Moonrise is at 5:44 p.m. this evening. A perfect time of the year (not too early . . .not too late) to see one of the great tricks there is. How big do you think the rising Full Moon is? Why is it so huge when it rises tonight but then looks smaller high in the sky around midnight? After all, the Full Moon is really 4000 miles closer to us (the earth's radius) at midnight than at moonrise. Shouldn't it look larger overhead when it is closer than on the horizon? Yes it is but no it doesn't.
OK enough of trickery by me. A little explanation here.
Suppose it's a nice day with a deep blue sky and some fluffy clouds. Now look up at the sky. The sky and clouds above you appear to be closer than the clouds far away. And they are. Those fluffy clouds right overhead are about a mile away and the clouds on the horizon are about three miles away. We see the sky sort of flattened like a saucer, like this:
The clouds in the distance are not any closer to the ground than the clouds right over us, nor are they any smaller or larger.
So what happens when that huge Full Moon pokes its way onto the horizon at 5:44 tonight? Well, we will see it in relation to how we see the sky and in relation to smaller objects on the horizon. To us it will appear huge, much larger than when it is directly overhead. No one knows for sure why our brain plays this trick on us, whether it is the apparent distance and how we see the sky or the relative size of the moon in relation to objects on the horizon, as illustrated here.
This is the Ebbinghaus illusion, in which the two orange disks are the same size, but appear to be much different because of the relative size of the objects around them.
Ready to try a fun experiment tonight? Go out with family and friends and watch the Full Moon rising. Listen to all the oohs and aahs.
But bring along an empty paper towel tube or even a toilet paper tube. Preferably also empty. Look at that huge Full Snow Moon with your eye as it’s on the horizon or low in the sky. Then look at it through the tube. Surprised? How does that happen?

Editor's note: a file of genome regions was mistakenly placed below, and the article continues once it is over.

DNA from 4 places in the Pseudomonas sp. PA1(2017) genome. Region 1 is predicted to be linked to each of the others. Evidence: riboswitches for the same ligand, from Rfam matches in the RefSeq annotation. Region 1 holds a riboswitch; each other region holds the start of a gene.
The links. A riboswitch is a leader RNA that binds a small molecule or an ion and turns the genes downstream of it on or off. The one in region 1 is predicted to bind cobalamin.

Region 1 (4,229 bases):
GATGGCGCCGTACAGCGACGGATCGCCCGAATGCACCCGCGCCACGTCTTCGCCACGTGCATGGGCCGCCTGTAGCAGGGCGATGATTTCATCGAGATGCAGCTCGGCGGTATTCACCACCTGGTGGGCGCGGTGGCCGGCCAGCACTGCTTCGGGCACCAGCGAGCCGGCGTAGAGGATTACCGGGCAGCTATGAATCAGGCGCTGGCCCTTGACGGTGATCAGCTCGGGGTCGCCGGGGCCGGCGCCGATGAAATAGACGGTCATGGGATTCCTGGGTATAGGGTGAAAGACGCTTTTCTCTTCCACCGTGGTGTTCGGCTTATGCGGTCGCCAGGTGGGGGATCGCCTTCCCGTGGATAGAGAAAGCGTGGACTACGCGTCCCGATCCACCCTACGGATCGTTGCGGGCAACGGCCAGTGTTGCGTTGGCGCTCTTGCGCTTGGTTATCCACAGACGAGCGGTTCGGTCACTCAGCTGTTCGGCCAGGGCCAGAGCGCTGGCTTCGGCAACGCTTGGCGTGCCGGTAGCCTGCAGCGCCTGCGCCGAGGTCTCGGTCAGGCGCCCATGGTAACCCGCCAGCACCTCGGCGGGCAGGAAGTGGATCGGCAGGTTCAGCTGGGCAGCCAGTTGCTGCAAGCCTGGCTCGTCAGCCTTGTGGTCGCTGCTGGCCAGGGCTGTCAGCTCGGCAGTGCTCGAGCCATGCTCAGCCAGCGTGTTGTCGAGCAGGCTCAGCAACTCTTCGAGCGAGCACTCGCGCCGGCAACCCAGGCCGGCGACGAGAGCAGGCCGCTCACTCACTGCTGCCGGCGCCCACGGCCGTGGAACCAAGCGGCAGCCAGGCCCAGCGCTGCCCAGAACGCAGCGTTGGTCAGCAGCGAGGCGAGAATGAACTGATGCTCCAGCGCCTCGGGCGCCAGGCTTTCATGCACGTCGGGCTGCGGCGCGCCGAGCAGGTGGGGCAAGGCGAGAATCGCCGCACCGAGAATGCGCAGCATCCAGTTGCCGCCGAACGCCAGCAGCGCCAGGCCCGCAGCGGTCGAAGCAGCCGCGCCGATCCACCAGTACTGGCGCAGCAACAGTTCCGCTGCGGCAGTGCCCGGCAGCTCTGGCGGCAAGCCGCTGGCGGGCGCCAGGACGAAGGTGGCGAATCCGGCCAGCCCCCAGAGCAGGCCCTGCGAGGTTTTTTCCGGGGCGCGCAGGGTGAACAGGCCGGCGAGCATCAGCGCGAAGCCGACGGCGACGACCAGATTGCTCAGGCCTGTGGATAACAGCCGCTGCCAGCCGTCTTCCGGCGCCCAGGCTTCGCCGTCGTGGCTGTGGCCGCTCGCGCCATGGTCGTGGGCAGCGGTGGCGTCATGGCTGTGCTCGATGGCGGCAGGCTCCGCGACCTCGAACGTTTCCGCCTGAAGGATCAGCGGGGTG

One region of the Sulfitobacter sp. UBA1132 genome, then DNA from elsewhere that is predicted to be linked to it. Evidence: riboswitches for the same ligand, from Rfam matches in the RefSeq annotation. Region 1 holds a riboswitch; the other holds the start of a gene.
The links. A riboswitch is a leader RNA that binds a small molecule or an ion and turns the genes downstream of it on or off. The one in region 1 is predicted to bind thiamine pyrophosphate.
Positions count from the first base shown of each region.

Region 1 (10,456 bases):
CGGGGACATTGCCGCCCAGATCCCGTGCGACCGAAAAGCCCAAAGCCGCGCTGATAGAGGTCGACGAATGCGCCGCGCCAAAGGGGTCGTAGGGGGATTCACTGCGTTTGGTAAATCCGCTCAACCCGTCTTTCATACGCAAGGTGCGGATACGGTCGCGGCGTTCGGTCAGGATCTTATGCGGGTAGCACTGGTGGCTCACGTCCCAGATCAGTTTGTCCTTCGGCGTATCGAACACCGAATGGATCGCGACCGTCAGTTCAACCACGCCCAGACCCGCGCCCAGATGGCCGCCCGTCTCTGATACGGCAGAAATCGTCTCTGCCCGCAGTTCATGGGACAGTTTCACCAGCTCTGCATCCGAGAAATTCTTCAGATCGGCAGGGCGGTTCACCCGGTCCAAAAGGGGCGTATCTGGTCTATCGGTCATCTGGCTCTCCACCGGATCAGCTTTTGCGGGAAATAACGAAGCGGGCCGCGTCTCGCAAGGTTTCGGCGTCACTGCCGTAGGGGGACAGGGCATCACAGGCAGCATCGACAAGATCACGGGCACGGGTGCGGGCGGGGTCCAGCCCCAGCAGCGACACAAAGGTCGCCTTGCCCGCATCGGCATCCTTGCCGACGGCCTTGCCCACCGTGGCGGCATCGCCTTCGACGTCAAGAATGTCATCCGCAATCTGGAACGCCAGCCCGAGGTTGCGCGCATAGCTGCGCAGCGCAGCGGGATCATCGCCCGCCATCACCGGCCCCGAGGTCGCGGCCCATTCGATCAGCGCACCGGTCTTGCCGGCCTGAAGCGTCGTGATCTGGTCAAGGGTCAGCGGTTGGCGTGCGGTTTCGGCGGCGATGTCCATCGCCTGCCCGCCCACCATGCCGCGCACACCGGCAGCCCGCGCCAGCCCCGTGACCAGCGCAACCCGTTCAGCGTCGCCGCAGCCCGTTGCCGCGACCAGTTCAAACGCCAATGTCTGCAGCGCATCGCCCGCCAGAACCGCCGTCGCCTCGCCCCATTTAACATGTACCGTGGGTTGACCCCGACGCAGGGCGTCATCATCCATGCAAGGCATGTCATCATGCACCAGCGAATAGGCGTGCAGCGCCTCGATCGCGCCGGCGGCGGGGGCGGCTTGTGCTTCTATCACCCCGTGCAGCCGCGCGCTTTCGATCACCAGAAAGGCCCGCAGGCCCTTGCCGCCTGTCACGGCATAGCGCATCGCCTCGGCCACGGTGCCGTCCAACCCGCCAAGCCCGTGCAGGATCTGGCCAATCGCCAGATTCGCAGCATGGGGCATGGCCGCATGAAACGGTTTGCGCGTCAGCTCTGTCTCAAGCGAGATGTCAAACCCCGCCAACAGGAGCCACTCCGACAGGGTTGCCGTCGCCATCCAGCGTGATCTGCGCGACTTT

Better yet, take a picture of that huge moon at moonrise and then 4 or 5 hours later when it is high in the sky. Guess what – the moon is now about 4,000 miles closer to us (the radius of the earth) and the photo will prove the moon is larger when it is high in the sky than when it is on the horizon! We only think it is larger on the horizon when it rises. Don’t believe it? Look at the timelapse of moonrise over Seattle.
- (Credit Shay Stephens)
- But it is also more beautiful when it rises – especially on a Full Moon night like tonight – than when it is overhead surrounded by the dark void of space.
Be careful how you look at this Super Moon, though. I once heard a story of a fellow who was intrigued by the Super Full Moon illusion and decided to bend over and look at the rising Full Moon between his legs and make the sky and horizon upside down. Sure enough, the huge Full Moon illusion wasn’t the same. But his brain maybe did a flip and when he looked standing up the illusion was gone. The story is that he never saw the rising Full Moon as large again.
By the way if you don't see this illusion, don't feel bad. I've heard that not everyone sees this huge Full Moon at moonrise or the huge sun at sunrise or sunset. But be sure to let me know.
Enjoy the Full Snow Moon, and if you’re still interested in illusions, here is a great site.